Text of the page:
Women still associated with household work in India, states survey

Household work is still associated with women and there is strongest agreement with the proposition that women should prioritise home over work

Representative Image (Photo by Subhendu Sarkar/LightRocket via Getty Images)
Representative Image (Photo by Subhendu Sarkar/LightRocket via Getty Images)

Ashlin Mathew

There might be a clamour for better representation for women in the Parliament, there might be 33% reservation for women in Panchayats, women might be seen as breaking new grounds, but household work is still associated with women, according to a survey.

At least 35% of respondents covered in the survey said women should prioritise home over work, and 65% said women should be equally responsible for child rearing, states ‘Politics and Society between Elections’ conducted by Azim Premji University and Lokniti.

On the other hand, 44% said women have the right to decide whether to marry and 42% said they have a right to decide who to marry. Here, it must be highlighted that 12% of respondents felt that women should not have the ability to decide whom to marry and 11% felt women should not have the right to decide whether to marry.

With respect to gender relations at home, there is a preference for women’s confinement, even seclusion to the domestic sphere in much of India and South Asia. The strongest agreement with the proposition that women should prioritise work over home is seen in Mizoram, at 53%, with Tamil Nadu behind by 8% points, and Uttar Pradesh following closely at 45%. Jammu and Kashmir, and Punjab are at 41%. It is only in Delhi that that there is a strong disagreement on this question, at 39%. However, even this is much lower than the “highly agree”-percentage point of 53 in Mizoram.

At least 52% women in Mizoram strongly agree that women should pay more attention to home, while in Delhi, 41% women strongly disagree with the idea. Apart from Delhi, women are more in agreement that home precedes work in all the states, states the report.

The opinions also varied from urban to rural areas. At least 36% of respondents in the rural areas covered in the study strongly agree to women being more relevant at home, and 29% of them somewhat agree. More men in rural areas think that a woman’s place is at home, than their counterparts in urban areas.

Among religious communities, lesser percentage of Hindus (31%) agreed that women should prioritise home over paid work; this is distantly followed by Christians at 38 percent, Muslims at 40, Sikhs at 41, and other at 42. However, for both Hindus and Sikhs, the figures for ‘strongly disagree’ are over 20%, as opposed to those for Muslims (18), Christians (11), or Other (10), which may suggest that it is more acceptable among Hindu and Sikh communities for their women to participate in paid work outside their homes.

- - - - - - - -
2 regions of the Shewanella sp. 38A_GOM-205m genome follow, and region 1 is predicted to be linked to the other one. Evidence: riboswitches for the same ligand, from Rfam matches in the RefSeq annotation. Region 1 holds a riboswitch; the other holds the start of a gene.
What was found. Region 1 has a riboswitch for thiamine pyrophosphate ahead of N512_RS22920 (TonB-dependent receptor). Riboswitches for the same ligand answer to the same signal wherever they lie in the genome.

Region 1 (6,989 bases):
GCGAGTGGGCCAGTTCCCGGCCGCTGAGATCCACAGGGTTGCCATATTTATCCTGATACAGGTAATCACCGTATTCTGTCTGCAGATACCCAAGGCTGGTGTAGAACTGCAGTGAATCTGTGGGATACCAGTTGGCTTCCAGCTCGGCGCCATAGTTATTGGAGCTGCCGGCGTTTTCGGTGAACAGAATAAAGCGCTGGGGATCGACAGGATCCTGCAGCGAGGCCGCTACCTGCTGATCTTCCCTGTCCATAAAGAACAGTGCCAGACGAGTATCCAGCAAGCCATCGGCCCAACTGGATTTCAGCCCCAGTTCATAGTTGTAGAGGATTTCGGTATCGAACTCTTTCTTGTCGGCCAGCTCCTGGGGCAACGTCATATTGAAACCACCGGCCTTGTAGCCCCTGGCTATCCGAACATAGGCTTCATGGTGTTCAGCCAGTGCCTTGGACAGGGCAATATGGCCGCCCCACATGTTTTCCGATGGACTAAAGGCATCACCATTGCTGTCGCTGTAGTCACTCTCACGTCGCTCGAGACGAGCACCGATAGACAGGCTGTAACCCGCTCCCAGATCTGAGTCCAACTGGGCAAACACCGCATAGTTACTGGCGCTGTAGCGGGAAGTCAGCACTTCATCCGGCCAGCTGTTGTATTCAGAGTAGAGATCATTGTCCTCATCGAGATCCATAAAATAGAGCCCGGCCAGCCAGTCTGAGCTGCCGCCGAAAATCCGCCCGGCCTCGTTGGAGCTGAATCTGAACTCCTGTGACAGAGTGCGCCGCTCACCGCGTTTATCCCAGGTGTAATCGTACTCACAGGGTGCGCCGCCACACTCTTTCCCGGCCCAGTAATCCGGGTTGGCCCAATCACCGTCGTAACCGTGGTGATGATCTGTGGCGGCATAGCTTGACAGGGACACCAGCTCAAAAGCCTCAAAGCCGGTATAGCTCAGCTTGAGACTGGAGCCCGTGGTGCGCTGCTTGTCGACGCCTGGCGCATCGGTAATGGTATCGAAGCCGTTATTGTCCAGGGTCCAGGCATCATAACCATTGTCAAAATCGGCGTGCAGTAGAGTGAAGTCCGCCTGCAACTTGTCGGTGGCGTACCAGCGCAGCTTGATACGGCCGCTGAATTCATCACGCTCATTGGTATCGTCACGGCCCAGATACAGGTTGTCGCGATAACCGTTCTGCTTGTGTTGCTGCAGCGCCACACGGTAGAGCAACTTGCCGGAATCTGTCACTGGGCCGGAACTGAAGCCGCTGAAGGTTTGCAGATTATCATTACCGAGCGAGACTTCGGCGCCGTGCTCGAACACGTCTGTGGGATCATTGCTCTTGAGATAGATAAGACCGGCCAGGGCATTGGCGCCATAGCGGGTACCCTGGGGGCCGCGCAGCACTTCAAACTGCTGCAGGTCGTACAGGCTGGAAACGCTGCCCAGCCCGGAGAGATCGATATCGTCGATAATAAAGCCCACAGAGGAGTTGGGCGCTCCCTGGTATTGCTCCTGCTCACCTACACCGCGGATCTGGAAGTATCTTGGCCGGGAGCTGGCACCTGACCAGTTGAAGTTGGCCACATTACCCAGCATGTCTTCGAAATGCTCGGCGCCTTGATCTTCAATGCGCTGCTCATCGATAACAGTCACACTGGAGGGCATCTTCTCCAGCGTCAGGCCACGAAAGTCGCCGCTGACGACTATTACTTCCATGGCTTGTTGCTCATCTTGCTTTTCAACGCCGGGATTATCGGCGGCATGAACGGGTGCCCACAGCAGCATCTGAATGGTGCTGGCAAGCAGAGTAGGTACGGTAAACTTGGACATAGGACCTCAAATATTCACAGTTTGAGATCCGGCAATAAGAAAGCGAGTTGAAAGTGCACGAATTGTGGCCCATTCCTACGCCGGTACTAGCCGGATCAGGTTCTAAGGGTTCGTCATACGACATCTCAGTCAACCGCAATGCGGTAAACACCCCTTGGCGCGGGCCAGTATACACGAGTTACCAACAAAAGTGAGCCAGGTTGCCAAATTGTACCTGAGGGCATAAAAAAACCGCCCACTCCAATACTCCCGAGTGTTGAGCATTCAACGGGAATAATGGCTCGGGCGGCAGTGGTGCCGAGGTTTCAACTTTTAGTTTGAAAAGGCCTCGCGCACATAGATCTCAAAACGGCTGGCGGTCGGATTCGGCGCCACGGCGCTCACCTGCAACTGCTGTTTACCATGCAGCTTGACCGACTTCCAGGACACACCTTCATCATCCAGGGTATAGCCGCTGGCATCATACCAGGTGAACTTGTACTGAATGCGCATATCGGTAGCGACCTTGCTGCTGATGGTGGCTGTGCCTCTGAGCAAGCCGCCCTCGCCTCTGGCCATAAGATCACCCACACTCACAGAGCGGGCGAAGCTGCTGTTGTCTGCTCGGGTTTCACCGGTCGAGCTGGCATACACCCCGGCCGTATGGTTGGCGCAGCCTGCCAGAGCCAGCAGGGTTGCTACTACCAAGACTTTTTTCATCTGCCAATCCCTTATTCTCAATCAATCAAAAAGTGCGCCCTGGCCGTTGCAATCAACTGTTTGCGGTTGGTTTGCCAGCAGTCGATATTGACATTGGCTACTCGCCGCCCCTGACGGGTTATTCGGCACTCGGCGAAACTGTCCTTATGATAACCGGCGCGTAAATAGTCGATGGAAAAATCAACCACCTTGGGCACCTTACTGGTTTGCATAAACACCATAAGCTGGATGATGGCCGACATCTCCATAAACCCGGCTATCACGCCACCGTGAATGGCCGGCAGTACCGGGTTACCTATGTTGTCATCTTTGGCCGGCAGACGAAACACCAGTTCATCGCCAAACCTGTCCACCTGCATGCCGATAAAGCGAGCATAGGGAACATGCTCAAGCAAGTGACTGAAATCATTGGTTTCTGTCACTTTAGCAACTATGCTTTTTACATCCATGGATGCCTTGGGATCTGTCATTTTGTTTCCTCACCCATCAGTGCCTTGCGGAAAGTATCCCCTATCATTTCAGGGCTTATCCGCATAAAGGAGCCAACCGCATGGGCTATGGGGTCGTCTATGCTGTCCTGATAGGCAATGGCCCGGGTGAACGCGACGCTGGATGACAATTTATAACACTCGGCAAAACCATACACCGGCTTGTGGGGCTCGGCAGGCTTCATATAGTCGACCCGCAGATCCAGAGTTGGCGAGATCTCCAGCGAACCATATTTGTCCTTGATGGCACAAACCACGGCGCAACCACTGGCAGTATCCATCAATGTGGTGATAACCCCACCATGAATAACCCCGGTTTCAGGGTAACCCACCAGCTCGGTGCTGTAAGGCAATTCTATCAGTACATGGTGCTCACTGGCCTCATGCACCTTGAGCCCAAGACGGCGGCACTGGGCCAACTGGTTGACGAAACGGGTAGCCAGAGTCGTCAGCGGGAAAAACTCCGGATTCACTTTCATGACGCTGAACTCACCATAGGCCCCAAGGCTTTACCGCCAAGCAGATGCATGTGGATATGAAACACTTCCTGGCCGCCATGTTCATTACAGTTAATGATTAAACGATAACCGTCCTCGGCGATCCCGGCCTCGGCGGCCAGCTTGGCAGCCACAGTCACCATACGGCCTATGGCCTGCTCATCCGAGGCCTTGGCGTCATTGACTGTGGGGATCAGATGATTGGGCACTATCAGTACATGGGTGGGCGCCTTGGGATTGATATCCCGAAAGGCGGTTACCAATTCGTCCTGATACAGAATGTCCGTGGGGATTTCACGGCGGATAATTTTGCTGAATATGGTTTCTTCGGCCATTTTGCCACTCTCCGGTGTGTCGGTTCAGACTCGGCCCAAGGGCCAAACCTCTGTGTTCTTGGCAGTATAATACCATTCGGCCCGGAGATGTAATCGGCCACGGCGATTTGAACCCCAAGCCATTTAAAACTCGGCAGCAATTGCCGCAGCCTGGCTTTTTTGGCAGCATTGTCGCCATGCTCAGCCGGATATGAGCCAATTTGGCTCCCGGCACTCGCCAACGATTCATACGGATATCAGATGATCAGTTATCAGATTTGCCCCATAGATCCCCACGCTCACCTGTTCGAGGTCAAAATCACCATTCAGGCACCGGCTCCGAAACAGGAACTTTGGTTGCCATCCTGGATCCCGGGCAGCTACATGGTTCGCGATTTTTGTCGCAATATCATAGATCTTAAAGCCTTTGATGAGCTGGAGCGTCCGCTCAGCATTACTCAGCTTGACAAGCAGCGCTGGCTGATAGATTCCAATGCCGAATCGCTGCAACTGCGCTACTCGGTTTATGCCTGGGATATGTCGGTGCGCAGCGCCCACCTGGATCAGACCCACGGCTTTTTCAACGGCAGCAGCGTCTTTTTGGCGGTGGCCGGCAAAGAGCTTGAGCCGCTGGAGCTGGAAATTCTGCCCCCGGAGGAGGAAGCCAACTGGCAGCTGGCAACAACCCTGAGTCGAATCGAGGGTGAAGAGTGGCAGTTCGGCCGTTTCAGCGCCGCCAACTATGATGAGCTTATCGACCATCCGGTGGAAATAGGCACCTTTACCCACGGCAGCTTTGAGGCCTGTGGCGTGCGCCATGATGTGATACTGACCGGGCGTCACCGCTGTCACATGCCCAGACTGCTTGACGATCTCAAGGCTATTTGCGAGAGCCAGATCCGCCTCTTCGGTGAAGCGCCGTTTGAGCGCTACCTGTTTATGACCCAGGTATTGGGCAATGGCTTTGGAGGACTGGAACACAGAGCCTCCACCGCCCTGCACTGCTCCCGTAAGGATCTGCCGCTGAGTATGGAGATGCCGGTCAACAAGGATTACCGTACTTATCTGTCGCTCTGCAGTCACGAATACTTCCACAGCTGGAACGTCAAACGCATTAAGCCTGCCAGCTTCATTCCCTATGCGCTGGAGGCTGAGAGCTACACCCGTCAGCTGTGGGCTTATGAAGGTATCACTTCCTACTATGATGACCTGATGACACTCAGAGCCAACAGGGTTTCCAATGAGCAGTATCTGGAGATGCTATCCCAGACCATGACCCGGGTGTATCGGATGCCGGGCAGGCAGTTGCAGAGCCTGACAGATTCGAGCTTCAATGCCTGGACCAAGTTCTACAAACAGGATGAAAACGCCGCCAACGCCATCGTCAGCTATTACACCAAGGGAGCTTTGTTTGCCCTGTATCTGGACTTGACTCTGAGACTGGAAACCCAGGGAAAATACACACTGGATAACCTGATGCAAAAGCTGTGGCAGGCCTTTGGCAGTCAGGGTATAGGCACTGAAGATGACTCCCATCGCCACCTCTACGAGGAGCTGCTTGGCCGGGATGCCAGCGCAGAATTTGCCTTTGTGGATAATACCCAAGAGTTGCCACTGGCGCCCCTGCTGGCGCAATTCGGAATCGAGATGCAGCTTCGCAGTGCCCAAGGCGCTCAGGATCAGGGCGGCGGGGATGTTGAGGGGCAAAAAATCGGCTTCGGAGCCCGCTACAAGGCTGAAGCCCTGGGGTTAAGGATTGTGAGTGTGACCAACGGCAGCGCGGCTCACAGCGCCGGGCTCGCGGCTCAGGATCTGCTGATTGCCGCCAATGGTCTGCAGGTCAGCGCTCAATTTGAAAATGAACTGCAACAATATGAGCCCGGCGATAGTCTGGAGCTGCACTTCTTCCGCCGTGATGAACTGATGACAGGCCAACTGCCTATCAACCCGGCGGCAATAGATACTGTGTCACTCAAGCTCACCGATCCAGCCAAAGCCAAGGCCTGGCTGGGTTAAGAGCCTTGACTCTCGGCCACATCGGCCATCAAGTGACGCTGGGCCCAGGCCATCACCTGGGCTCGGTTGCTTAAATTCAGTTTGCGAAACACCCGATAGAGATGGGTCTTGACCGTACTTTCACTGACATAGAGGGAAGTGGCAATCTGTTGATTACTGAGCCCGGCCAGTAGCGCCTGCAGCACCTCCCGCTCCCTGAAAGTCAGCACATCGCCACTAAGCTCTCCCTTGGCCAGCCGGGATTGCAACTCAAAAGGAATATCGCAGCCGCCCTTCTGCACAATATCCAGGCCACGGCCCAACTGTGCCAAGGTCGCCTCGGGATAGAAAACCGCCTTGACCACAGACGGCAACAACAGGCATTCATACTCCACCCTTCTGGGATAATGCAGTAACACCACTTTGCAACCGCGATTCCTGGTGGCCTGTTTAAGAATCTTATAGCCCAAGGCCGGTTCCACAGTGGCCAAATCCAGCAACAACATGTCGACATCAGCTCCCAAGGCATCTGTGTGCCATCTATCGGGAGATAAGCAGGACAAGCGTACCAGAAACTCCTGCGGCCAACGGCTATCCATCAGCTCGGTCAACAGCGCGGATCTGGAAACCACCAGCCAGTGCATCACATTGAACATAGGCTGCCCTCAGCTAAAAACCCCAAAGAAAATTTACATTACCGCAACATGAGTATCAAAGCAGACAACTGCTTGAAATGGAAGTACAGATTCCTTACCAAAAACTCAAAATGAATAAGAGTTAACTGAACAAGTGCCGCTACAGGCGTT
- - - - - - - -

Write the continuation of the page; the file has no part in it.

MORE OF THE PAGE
Workforce participation for women may not completely depend on education, but economic necessities of women themselves or economic condition of a family.

What is depressing in the survey is that there is a distinct bias against education of girls. At least 30 % and 29 % of male and female respondents agreed with this idea. But, 42% of male and 43% of female respondents strongly disagree that educating boys is more important than educating girls.

But, 63% of male respondents and 66% of female respondents strongly agree that men and women should have equal responsibility for child rearing. If we were to look at it state wise, the highest numbers in the ‘strongly agree’ category are seen in Kerala and Delhi (76% in both), followed by Nagaland (72%), Jammu and Kashmir (71%), and Punjab (70%).

In states like Assam, Jammu and Kashmir, Kerala, Mizoram, Nagaland, Tamil Nadu, Tripura, West Bengal, and Delhi almost no one ‘strongly disagree’ on this point, states the survey.

What is heartening in the survey is that there is an overwhelming societal sanction for women to choose whether to get married or not. This idea of choice finds more support in Kerala, Nagaland, Mizoram and Tamil Nadu, and the highest proportion of those who strongly disagreed with this idea were in Punjab (51%) and Uttar Pradesh (49%).

Both genders largely support the idea of a women’s right to decide, with the women in UP registering slightly higher support (7%) than their male counterparts. Men in Nagaland (90%), Mizoram (87%) and Tamil Nadu (77%) who highly supported this idea, while it was women in Nagaland (90%), Mizoram (88%) and Kerala (78%) who displayed supported it.

Interestingly, this idea found more support among Christians than other religious groups. It was 87% amongst Christians, and for Hindus and Muslims, it was 66%.

There is a marginal decline of support for a woman’s right to decide on marriage as it moves towards the lower class. Amongst the upper class, it was 77%, middle class (71%), lower class (68%) and poor (68%), pointing to a possible correlation between class and attitudes to marriage.

Across states, there is general support for women deciding their own spouses, except in Punjab where 49% disagree with it. Mizoram (60 %), Uttarakhand (53%), Nagaland (52%), Kerala (51%) and Delhi (47%) showcased more respondents who agreed with the idea. And the support was highest amongst Christians (83%). It is followed by Other (79%), Hindus (70 percent) and then closely by Muslims (67 percent). Here too Sikhs remain the striking outlier where 34 % strongly disagreeing with the idea.

The survey was conducted between elections across 12 states including Assam, Jammu and Kashmir, Kerala, Mizoram, Nagaland, Punjab, Tamil Nadu, Tripura, Uttar Pradesh, Uttarakhand, West Bengal, and the National Capital Region of Delhi.

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